I arranged the candles around the grave and lit them one by one. I propped Marcus’ photograph against the tombstone and poured the vial of liquid over the grave. The liquid hissed as it met the ground and the earth seemed to bubble where it fell. I took a deep breath and unfolded the paper Miss Claudette had given me. The air seemed to have gone still and everything seemed too quiet. Unease began to wash over me. I could forget the whole thing, walk away, and marry Sam without stirring the dead, but at the same time memories of Marcus bombarded me. Memories of Marcus smiling at me, laughing at something I had said or done, holding me close to him as we cuddled together, or whispering “Always” in my ear when I jokingly asked how long he would love me. In my heart of hearts I felt that I needed his approval in order to fully move on with marrying Sam. I cleared my throat and read the words on the paper. “I call upon you, spirit. Rise from the earth. Speak with me, and heed my words.” I listened to the stillness around me waiting for my words to take effect. The silence was so heavy it seemed to press down on me, making me feel claustrophobic and anxious. A vague stirring sound seemed to come from deep within the ground in front of me. I stepped back as the ground began to tremble and the once solid earth began to crack. I watched in fascinated horror as a decayed hand slowly pushed through the dirt surface. My stomach clenched when I noticed the class ring Marcus always wore on the ring finger of the hand. I was unable to move or speak and as I watched another hand emerged, then the head and shoulders of the thing from under the ground broke the surface. As the decayed form that was once Marcus pulled itself from the grave and stood upright I began to regret what I had done.
The thing shook the dirt off itself and stretched its arms and legs slowly, flexing its fingers and turning its head from side to side as if to make sure all its pieces were in working order. I looked on in horror as the moon came out from behind a cloud and fully illuminated the being in front of me. It was Marcus, but at the same time it wasn’t Marcus. The potion had been unable to fully restore him to a lifelike state. His once thick brown hair was matted and full of dirt, the skin of his face was decayed and I could see his skull through missing patches of skin on his forehead. His once alert brown eyes were sunken back in his head and a small growth of mold was visible on his lower lip. The rest of his body was, thankfully, mostly covered by ripped clothing, but the way his clothing clung to him suggested he was little more than bones. I tried to speak and a little choked noise was all I could manage. Marcus turned to focus on me his sunken eyes lighting up in recognition. “Sarah,” he spoke in a gravally voice that sounded as if his throat were full of the earth he was buried in. I was rooted to the spot and could only watch helplessly as he made his slow stumbling way towards me. The closer he got the stronger the stench of death and decay became. The smell was enough to make me gag, but I was still immobile with terror. He stopped in front of me and I stared into his sunken eyes with wide eyes of terror. He lifted one hand slowly to graze the side of my face and run his fingers through my hair. I shuddered at the touch of his cold flesh against my cheek and fought to find my voice.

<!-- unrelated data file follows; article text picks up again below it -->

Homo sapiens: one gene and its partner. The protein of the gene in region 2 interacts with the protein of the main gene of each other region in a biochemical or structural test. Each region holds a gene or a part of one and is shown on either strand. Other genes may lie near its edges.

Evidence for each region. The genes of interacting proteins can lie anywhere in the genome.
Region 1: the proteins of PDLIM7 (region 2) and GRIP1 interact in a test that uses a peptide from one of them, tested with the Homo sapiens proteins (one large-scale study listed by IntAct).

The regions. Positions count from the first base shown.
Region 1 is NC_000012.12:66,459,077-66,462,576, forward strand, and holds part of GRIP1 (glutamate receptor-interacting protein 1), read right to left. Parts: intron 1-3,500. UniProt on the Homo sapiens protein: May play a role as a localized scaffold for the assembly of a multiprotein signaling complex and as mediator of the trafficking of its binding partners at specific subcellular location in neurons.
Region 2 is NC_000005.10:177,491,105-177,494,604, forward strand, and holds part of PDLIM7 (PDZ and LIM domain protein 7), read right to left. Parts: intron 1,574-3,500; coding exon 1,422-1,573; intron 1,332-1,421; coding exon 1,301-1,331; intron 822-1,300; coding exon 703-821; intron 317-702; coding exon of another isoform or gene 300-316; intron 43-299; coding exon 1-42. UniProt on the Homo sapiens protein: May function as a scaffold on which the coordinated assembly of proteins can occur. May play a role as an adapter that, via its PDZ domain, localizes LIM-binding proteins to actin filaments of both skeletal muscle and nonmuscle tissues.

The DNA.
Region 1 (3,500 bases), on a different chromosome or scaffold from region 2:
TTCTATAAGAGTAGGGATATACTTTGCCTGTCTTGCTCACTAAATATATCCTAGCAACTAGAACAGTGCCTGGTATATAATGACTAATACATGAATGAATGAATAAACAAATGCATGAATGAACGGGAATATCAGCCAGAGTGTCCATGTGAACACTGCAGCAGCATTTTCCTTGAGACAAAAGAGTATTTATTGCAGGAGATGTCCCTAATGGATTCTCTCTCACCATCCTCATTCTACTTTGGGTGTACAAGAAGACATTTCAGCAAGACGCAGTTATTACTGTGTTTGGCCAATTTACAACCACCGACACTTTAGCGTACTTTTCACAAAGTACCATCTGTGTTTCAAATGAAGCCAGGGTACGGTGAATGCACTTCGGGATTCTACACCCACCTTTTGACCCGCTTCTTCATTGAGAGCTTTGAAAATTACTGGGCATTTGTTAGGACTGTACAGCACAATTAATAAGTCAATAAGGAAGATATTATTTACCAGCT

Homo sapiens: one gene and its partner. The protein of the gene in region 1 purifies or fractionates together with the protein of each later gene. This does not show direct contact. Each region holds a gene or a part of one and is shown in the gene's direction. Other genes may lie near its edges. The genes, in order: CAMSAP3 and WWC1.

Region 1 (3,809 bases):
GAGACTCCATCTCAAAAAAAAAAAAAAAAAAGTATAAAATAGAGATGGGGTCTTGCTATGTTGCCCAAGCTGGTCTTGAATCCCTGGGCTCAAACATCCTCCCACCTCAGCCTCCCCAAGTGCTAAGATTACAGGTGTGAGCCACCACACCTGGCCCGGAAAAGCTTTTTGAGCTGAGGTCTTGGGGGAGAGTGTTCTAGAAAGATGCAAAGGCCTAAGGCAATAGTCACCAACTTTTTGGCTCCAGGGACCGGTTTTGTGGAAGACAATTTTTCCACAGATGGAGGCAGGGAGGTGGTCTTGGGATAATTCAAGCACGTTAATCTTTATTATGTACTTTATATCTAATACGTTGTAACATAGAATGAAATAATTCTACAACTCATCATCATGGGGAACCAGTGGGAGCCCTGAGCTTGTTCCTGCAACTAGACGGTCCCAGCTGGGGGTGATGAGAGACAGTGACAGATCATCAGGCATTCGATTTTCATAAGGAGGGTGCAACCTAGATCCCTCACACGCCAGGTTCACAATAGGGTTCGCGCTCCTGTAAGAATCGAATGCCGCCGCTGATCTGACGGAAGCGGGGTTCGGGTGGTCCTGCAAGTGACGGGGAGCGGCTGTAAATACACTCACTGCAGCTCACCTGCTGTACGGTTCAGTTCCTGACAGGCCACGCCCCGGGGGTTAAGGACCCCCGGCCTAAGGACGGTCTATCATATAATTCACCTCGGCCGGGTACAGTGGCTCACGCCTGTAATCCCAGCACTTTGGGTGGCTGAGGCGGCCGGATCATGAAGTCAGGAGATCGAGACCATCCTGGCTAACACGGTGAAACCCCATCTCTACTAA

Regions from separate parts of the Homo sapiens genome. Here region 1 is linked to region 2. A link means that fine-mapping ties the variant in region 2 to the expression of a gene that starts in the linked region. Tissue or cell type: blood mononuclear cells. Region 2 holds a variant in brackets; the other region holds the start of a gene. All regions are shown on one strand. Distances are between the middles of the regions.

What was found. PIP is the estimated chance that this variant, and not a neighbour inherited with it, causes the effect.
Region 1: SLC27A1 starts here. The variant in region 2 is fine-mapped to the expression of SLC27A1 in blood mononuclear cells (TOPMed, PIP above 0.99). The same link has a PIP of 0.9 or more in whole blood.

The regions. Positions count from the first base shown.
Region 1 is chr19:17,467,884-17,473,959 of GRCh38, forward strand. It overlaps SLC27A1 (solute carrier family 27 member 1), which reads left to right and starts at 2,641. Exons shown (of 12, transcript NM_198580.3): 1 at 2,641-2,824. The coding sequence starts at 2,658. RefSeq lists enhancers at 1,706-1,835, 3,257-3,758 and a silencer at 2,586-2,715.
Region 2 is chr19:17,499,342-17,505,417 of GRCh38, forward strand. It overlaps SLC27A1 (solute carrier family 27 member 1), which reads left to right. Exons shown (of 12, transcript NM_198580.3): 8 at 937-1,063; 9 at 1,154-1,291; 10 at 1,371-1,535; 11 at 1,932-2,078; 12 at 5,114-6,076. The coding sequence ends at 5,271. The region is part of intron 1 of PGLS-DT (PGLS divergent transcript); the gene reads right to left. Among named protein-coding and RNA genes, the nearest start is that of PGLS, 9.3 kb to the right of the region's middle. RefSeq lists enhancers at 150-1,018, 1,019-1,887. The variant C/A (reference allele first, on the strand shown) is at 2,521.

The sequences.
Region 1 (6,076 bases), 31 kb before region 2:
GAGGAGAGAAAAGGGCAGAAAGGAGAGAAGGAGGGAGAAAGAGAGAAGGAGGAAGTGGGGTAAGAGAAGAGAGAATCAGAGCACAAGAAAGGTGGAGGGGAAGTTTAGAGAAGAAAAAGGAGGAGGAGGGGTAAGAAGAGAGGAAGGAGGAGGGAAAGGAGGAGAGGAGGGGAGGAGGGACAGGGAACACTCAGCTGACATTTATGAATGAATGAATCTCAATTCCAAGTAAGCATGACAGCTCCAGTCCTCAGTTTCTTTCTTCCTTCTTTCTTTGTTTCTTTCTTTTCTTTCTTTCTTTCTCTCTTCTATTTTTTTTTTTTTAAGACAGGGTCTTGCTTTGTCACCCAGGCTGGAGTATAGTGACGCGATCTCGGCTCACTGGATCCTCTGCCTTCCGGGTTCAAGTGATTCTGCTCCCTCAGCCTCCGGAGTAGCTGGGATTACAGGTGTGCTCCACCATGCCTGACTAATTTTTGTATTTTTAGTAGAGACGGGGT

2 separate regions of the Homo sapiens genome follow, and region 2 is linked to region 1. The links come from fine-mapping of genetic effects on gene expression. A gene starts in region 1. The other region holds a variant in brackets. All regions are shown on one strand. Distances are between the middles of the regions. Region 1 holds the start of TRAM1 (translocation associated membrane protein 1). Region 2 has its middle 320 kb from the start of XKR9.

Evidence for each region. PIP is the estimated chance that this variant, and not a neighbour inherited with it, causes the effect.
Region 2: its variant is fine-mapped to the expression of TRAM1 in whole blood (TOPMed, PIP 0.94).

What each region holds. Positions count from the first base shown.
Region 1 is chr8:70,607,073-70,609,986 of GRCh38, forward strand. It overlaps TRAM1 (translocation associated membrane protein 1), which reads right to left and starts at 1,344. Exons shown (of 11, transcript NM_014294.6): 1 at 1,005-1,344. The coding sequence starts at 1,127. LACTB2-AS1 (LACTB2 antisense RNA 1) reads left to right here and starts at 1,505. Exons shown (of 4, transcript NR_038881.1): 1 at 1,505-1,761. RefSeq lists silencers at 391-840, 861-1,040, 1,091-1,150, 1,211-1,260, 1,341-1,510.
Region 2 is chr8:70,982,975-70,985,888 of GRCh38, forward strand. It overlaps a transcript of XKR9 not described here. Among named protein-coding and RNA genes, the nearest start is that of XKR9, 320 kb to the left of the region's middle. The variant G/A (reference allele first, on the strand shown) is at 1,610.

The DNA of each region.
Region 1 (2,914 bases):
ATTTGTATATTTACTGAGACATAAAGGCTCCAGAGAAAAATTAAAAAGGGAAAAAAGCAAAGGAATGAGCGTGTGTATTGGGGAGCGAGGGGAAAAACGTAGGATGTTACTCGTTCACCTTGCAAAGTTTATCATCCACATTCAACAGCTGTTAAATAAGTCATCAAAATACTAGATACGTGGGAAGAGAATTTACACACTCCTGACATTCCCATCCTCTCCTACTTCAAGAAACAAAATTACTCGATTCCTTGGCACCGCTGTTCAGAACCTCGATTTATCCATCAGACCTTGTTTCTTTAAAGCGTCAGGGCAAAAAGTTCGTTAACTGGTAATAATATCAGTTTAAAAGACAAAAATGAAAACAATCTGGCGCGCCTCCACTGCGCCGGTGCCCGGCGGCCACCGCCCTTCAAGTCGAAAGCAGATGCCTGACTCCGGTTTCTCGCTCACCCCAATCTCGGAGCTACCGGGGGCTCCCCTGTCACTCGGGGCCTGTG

“M-Marcus, I came here because I needed to talk to you one last time,” I said shakily. He stared at me in silence and I was unsure if he had been able to comprehend anything I had said, but then he leaned down close to my face. Just as I realized what was going to happen I tried to turn my head, but it was too late. His deathly cold lips met mine and it took everything I had not to scream as I remembered the patch of mold on his lower lip. I forced my hands to cooperated and I reached up to push him away. In a sudden flash of motion he grabbed my left wrist with all the strength he had when he was alive. His eyes narrowed as they locked onto my new engagment ring. “What is this,” he demanded coldly. “That’s what I wanted to talk to you about,” I said as I tried to pull free of his grasp. “It’s been almost two years since you died and I met a really nice man named Sam. We’re in love and I want to marry him, but I wanted your blessing. I knew you would want me to be happy, but I wanted to talk to you one last time before I went on with the wedding,” I rambled. I watched as his face softened and he smiled down at me. I smiled back in relief. “Sarah, do you remember what we used to say after telling each other we loved each other,” he asked me in that eerie choked voice. “Always?” I asked. “Always,” he said before locking his hands around my throat with lightning speed. Panic exploded through my brain as I struggled for breath, kicking and clawing at him with as much strength as I could muster. “You said always,” he said accusingly digging his thumbs deeper into my windpipe. I was no longer getting any air and my vision was beginning to go black. I could no longer feel his thumbs at my throat, I was drifting…
Miss Claudette found the grave without much trouble. The tell-tale black candles and the photograph of that dead bastard were still at the grave. The ground looked undisturbed in the early morning light, but Miss Claudette knew there were now two bodies in the grave. She sighed and shook her head and began gathering up the candles and the photograph. “What did that stupid girl expect,” she wondered as she walked away from the grave. “Once a hateful bastard, always a hateful bastard.”
Credit To – J Cran